“In order for an organisation to invest in any technology, a solid business case needs to be constructed that details the costs and benefits associated with deployment. This is as true for a mobile phone operator specifying a 5G network as it is for a small to medium sized business upgrading its photocopier. The difference is that as the technology becomes more transformative, the equation becomes more complex”, writes George Malim, the managing editor of IoT Now
This is certainly the case with the Internet of Things (IoT), which has the capability to transform companies from being makers of products to being providers of services. The problem when attempting to construct a business case for an IoT investment is that there is unlikely to be an end-to-end greenfield deployment of IoT technologies in any organisation. Far too often, technology already in deployment is thrown away for new systems. Yet, in many cases, junking good infrastructure is completely unnecessary.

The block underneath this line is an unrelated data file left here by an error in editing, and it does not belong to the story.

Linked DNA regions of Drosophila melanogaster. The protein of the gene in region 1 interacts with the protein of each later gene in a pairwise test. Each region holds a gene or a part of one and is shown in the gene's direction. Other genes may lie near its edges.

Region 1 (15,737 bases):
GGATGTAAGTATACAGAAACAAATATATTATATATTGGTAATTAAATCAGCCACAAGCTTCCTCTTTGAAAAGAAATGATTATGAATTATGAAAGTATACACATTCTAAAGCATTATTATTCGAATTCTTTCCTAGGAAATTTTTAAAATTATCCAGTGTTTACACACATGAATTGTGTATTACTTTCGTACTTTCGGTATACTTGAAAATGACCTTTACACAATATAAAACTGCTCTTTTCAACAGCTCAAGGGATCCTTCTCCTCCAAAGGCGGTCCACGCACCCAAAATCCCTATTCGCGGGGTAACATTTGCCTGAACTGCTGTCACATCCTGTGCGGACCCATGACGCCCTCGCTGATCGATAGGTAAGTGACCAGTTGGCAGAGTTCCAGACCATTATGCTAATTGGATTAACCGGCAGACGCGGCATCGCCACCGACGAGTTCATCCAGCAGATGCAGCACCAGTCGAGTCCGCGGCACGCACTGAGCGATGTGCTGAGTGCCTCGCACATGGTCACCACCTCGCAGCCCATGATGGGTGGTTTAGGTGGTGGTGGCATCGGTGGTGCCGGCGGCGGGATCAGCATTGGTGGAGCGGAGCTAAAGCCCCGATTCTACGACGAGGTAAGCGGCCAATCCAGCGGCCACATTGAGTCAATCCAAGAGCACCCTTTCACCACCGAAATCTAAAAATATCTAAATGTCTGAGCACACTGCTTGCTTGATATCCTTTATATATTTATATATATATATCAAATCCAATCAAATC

Therefore, ROI can only be calculated for individual steps on the path to the complete vision. The good news for the spreadsheet averse is that this can enable business cases to be constructed based on a single, relatively simple use case. That might, for example, be a deployment of sensors on waste bins that alert the local authority when they are full. In this example, the case is simple; the cost of the sensors and their connectivity is offset by reduced truck roll and greater efficiency in rubbish collection. The delta between the cost and the savings is the ROI.
Read more here:: www.m2mnow.biz/feed/Posted on: January 12, 2018